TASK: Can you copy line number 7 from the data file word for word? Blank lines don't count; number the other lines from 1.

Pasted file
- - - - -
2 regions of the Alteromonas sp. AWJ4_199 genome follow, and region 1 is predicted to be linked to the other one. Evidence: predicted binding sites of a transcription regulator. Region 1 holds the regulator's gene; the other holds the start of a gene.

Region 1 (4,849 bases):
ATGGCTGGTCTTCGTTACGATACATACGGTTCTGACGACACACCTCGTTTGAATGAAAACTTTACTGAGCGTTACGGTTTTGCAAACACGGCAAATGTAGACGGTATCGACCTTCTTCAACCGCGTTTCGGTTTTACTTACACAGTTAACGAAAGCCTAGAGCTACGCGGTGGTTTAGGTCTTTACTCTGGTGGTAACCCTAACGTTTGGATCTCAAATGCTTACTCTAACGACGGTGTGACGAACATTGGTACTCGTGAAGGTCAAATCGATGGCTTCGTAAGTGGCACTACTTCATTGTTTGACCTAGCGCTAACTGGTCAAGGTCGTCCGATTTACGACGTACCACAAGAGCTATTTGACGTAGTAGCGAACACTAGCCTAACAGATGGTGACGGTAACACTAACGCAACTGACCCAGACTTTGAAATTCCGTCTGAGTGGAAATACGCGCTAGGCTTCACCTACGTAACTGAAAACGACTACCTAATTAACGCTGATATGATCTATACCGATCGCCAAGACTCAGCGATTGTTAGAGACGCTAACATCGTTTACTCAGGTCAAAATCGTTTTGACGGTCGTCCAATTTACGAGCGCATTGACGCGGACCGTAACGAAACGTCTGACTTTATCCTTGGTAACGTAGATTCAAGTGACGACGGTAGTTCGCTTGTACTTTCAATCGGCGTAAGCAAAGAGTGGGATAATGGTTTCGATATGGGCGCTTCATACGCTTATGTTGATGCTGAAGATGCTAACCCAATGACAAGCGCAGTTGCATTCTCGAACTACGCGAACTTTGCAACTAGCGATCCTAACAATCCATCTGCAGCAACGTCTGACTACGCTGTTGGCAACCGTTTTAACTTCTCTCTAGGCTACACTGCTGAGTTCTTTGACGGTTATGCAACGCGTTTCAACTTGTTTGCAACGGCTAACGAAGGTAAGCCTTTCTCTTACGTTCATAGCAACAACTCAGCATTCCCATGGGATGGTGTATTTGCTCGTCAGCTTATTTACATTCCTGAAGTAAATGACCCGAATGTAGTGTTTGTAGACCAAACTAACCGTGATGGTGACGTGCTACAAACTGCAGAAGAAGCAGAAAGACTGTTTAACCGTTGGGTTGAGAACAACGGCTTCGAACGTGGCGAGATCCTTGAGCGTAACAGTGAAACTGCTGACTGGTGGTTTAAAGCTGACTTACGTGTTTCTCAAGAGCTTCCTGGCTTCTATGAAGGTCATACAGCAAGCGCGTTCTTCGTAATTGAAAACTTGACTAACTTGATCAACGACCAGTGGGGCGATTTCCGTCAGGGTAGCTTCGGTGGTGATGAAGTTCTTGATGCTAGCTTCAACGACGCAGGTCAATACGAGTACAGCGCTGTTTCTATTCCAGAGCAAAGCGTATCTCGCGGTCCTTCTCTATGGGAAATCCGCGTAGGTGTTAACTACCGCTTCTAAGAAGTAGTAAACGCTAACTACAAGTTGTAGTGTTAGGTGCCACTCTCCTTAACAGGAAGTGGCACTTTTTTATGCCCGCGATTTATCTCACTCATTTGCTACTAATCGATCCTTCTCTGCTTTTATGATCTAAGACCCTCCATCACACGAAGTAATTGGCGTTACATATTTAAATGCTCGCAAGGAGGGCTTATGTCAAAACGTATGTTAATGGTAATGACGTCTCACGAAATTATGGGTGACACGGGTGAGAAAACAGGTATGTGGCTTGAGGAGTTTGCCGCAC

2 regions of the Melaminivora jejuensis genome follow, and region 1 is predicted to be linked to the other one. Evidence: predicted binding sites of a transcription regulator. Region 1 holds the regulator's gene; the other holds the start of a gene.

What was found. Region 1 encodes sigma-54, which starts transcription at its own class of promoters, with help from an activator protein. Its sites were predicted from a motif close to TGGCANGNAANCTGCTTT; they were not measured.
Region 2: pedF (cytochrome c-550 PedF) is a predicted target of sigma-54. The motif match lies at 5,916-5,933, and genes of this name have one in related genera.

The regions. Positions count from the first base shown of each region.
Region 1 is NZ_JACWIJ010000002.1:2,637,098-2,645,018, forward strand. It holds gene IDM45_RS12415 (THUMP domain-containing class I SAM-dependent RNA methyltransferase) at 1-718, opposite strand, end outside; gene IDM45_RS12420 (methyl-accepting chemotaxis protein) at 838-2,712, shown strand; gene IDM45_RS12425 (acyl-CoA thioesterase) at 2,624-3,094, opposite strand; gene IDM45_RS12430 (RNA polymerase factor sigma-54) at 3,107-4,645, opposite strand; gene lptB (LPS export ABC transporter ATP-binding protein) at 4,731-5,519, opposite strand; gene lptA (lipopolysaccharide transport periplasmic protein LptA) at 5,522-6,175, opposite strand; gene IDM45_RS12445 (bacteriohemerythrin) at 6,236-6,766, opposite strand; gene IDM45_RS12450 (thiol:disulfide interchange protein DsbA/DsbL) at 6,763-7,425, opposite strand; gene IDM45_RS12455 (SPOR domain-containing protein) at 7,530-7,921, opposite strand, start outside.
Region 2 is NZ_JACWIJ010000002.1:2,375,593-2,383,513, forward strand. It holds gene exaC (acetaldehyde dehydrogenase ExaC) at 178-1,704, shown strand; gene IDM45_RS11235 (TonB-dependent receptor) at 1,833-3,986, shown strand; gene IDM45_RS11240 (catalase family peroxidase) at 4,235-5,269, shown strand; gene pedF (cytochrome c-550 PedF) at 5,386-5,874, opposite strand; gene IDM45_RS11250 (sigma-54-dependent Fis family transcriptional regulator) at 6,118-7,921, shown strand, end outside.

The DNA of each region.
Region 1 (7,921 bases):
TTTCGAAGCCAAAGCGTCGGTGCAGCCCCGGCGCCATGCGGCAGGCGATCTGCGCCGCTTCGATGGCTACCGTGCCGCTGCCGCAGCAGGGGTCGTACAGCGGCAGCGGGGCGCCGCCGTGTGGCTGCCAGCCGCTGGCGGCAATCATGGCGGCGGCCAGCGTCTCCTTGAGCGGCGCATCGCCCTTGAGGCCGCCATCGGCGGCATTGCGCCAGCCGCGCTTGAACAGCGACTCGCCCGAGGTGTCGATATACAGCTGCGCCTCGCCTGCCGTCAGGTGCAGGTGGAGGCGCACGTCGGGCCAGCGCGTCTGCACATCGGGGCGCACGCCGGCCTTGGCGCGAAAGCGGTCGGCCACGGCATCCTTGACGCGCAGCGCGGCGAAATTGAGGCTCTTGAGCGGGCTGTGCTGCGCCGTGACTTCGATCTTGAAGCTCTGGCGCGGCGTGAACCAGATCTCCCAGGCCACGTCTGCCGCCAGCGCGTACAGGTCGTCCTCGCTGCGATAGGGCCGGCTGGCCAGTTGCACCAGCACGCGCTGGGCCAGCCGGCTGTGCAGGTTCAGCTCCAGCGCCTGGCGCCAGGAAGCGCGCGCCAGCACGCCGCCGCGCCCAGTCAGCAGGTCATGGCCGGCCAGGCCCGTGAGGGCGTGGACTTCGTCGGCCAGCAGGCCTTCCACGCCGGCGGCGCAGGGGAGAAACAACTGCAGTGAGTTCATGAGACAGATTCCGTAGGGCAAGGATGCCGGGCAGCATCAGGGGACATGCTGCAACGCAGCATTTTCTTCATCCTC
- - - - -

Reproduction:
The regions. Positions count from the first base shown of each region.